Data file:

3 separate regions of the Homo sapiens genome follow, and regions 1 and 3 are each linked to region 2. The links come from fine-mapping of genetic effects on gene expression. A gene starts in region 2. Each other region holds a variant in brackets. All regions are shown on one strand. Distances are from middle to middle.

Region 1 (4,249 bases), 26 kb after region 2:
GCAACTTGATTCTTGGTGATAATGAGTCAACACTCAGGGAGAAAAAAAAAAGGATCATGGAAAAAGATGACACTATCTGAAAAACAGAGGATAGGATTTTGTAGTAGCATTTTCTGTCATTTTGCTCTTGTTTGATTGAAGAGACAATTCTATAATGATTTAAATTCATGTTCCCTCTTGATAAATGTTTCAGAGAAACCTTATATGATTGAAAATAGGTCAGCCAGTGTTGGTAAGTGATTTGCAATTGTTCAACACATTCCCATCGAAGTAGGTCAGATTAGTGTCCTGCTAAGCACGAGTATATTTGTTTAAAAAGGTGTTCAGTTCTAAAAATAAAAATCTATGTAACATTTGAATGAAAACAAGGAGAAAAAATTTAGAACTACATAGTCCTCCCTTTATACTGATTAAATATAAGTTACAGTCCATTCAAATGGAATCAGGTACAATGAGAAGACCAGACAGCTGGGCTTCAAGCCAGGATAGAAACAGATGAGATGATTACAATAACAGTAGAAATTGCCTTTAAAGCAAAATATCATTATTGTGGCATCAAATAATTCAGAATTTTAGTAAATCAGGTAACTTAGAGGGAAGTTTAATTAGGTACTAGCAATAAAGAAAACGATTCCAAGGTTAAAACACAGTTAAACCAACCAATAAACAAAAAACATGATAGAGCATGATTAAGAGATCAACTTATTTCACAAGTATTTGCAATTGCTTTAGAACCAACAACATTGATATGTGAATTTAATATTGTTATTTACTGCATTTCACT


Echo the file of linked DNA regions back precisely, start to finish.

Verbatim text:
3 separate regions of the Homo sapiens genome follow, and regions 1 and 3 are each linked to region 2. The links come from fine-mapping of genetic effects on gene expression. A gene starts in region 2. Each other region holds a variant in brackets. All regions are shown on one strand. Distances are from middle to middle.

Region 1 (4,249 bases), 26 kb after region 2:
GCAACTTGATTCTTGGTGATAATGAGTCAACACTCAGGGAGAAAAAAAAAAGGATCATGGAAAAAGATGACACTATCTGAAAAACAGAGGATAGGATTTTGTAGTAGCATTTTCTGTCATTTTGCTCTTGTTTGATTGAAGAGACAATTCTATAATGATTTAAATTCATGTTCCCTCTTGATAAATGTTTCAGAGAAACCTTATATGATTGAAAATAGGTCAGCCAGTGTTGGTAAGTGATTTGCAATTGTTCAACACATTCCCATCGAAGTAGGTCAGATTAGTGTCCTGCTAAGCACGAGTATATTTGTTTAAAAAGGTGTTCAGTTCTAAAAATAAAAATCTATGTAACATTTGAATGAAAACAAGGAGAAAAAATTTAGAACTACATAGTCCTCCCTTTATACTGATTAAATATAAGTTACAGTCCATTCAAATGGAATCAGGTACAATGAGAAGACCAGACAGCTGGGCTTCAAGCCAGGATAGAAACAGATGAGATGATTACAATAACAGTAGAAATTGCCTTTAAAGCAAAATATCATTATTGTGGCATCAAATAATTCAGAATTTTAGTAAATCAGGTAACTTAGAGGGAAGTTTAATTAGGTACTAGCAATAAAGAAAACGATTCCAAGGTTAAAACACAGTTAAACCAACCAATAAACAAAAAACATGATAGAGCATGATTAAGAGATCAACTTATTTCACAAGTATTTGCAATTGCTTTAGAACCAACAACATTGATATGTGAATTTAATATTGTTATTTACTGCATTTCACT